Those countries choose to produce that stuff. The people there like the new higher paying jobs. It enables them to develop and raises living standards as has happened in India and China. They aren't innocent victims. And they do make choices as to how they want to allocate resources. China could be more environmentally conscious where it to stop increasing the size of it military and spend the money on green energy instead. And it's important to remember that there are many more environmentally safe technologies in 2016 than there were in the nineteenth century or in the 1950s - if you are building out an industrial infrastructure from scratch now it's much easier to be green than before. Solar electricity was not around 100 years ago.

And what would you have the US do about it? Raise tariffs on third world produced goods? Do you propose a 500% tariff on goods from China? I would remind you that bossing around third world countries is also rejected as neocolonialism.

And you seem to be ignoring the emissions released by burning forests in Indonesia and Brazil. The forest fires in Indonesia last year released 11.3 million tonnes of carbon per day, exceeding the daily rate of 8.9 million tonnes of carbon emissions from the whole of the European Union. Predictions for future deforestation in Central Africa estimate that by 2050 forest clearance in the Democratic Republic of the Congo (DRC) will release a total of up to 34.4 billion tonnes of CO2, roughly equivalent to the UK’s CO2 emissions over the last sixty years.

But that doesn't fit into a convenient narrative of blaming the West, does it?

Comment I forgot that being rockstar is so elementary (Score 1) 269

And if all else fails, just become a "rock star,"

As if it was that easy. This reminds me of when I explained that the cost of housing was too high and a friend said 'people should just earn more money'. Don't you think they aren't already trying?

How much of the advice out there is for a very select few able, talented, healthy, and driven individuals. What about the other 99.5% of us? The ordinary folk. The very best of us don't need advice. They will virtually always find a way to succeed.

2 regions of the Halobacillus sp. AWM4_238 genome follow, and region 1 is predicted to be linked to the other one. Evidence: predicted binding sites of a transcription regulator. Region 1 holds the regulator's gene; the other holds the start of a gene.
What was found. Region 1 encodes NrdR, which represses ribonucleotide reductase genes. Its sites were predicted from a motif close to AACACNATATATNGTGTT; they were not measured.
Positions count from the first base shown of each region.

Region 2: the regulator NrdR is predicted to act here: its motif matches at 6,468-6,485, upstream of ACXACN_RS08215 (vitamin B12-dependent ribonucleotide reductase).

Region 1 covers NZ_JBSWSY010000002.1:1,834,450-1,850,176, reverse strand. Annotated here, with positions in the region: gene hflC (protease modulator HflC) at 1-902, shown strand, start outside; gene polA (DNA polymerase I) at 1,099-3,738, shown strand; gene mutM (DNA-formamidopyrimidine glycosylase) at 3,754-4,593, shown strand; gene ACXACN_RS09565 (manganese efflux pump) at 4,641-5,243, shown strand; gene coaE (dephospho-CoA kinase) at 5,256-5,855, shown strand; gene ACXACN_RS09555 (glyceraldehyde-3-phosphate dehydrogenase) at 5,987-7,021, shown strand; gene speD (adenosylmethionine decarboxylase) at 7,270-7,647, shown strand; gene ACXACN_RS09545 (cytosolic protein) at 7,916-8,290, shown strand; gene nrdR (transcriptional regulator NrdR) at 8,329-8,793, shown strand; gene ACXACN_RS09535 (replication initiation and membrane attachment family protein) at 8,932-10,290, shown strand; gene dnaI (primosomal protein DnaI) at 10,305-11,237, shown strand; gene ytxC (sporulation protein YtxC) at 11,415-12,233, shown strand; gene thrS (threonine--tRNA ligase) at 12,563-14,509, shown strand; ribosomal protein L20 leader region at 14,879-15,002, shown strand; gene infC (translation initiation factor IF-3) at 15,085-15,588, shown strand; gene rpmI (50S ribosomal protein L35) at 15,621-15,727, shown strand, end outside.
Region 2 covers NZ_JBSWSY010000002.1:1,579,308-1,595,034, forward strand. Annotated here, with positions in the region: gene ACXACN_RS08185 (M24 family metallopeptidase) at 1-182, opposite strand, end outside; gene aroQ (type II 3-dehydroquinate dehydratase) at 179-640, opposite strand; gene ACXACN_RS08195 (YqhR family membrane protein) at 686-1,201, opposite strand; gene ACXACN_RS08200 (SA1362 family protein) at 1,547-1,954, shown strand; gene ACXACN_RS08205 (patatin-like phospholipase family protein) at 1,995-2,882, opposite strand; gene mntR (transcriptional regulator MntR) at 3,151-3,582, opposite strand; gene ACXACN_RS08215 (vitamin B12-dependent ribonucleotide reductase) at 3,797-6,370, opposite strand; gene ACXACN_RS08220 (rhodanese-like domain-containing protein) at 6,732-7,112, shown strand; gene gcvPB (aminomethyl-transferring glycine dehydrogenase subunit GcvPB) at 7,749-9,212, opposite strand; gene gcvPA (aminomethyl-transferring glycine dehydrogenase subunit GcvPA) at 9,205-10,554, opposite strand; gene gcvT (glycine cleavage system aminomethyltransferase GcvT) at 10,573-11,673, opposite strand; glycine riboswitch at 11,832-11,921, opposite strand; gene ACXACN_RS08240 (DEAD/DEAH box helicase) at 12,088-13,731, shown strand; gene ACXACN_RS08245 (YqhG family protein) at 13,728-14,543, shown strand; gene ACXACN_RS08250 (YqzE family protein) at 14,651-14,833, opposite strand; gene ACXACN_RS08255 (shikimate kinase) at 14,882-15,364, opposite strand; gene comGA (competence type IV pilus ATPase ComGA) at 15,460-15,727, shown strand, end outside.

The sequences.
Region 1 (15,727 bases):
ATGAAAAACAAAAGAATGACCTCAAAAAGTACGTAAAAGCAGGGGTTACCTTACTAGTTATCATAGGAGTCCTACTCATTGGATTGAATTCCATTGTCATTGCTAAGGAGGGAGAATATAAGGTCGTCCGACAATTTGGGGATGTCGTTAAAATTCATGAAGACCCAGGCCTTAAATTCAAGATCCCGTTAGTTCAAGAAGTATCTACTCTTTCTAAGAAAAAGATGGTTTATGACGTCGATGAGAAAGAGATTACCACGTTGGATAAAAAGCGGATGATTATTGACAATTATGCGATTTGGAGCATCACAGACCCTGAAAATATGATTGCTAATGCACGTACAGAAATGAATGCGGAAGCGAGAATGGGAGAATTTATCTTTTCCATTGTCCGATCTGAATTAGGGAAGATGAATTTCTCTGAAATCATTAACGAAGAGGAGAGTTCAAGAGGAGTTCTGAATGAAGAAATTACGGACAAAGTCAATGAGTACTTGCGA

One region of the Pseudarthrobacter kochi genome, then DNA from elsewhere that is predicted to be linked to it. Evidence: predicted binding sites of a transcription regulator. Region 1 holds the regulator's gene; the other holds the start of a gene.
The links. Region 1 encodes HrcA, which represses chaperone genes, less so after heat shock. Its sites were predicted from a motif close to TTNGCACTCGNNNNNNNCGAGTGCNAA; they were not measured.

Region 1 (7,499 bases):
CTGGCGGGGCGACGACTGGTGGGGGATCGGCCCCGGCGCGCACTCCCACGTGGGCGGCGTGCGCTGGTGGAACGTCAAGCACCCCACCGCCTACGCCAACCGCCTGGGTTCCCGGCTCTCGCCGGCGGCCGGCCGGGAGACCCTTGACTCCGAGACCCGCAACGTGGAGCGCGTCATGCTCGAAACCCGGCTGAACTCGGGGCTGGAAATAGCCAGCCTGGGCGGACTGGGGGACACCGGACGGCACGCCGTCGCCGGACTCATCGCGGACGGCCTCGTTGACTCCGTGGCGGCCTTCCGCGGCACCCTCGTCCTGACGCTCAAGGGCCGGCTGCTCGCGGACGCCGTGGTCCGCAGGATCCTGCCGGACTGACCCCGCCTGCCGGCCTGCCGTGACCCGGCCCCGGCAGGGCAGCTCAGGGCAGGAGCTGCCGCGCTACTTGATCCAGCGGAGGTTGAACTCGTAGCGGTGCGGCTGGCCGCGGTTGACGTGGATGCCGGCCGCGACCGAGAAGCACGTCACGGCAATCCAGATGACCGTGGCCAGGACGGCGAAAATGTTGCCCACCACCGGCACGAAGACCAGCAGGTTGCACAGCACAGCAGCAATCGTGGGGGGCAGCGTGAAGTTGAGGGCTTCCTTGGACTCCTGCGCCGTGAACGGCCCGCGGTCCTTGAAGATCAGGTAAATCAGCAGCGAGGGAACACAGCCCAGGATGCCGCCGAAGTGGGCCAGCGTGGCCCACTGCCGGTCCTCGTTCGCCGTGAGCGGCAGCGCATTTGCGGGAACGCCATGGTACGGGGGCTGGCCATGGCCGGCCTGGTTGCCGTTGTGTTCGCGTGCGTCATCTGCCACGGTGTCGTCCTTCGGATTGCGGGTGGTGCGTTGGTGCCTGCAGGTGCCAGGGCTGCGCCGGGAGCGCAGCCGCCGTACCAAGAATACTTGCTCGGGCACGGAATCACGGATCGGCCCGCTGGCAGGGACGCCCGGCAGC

What is wrong people that they would dish out such myopic 'advice'?

Comment China will steal all the IP and Trade Secrets (Score 1, Interesting) 19

Given what is known about China and how they literally have pulled the biggest heist since in human history I do not understand why Apply is doing this. The annual losses in IP that the US experiences are comparable to the current annual level of U.S. exports to Asia—over $300 billion. According to the Commission on the Theft of American Intellectual Property, If IP were to receive the same protection overseas that it does here, the American economy would add millions of jobs. Countless companies have moved to China and within a decade seen competitors steal their trade secrets and come out with almost identical products. What is even more baffling is that Apple is obsessed with secrecy. Does it not care that both the Chinese government and industry are hellbent on nullifying it?

Its iBooks and movies were disallowed early in 2016. The Chinese government uses 'security audits' to hack both Apple and the US government. In Beijing, a municipal tribunal issued an injunction earlier this year barring the sale of its iPhone 6 and 6 Plus. Beijing's Intellectual Property Office ruled against Apple in a patent dispute brought by a smaller Chinese handset maker. Both cases were fictitious. As a matter of fact (something monumentally unimportant to the Chinese government) it was clear that Apple developed the technology first.

Perhaps this is some attempt to stop the Chinese state from openly discriminating against Apple? I very much doubt this will work over the long run. I highly doubt that in 2026 Apple will be flourishing commercially in China.

I once had a lengthy conversation with a member of China's elite. She came from a wealthy family and her fiance had been a Harvard engineering grad student. She was exceptionally well read and well traveled. She even knew about the contributions of Otto von Bismarck . (How many Americans would know the same?) I asked her whether the US could come to some arrangement with China and even cede the South China Sea and East Asia as a sphere of influence including the artificial islands in it. And that after each country had satisfied each others needs they could cooperate for world peace and stability. She responded that China was a rising power and the US was a declining one, that it was for China to 'take' whatever it wanted, that war was inevitable between such nations, and that she had no wish for dialogue. She exemplified the ruthless determination for hegemony that is widespread throughout the Chinese elite, be it economic, political, cultural, or military.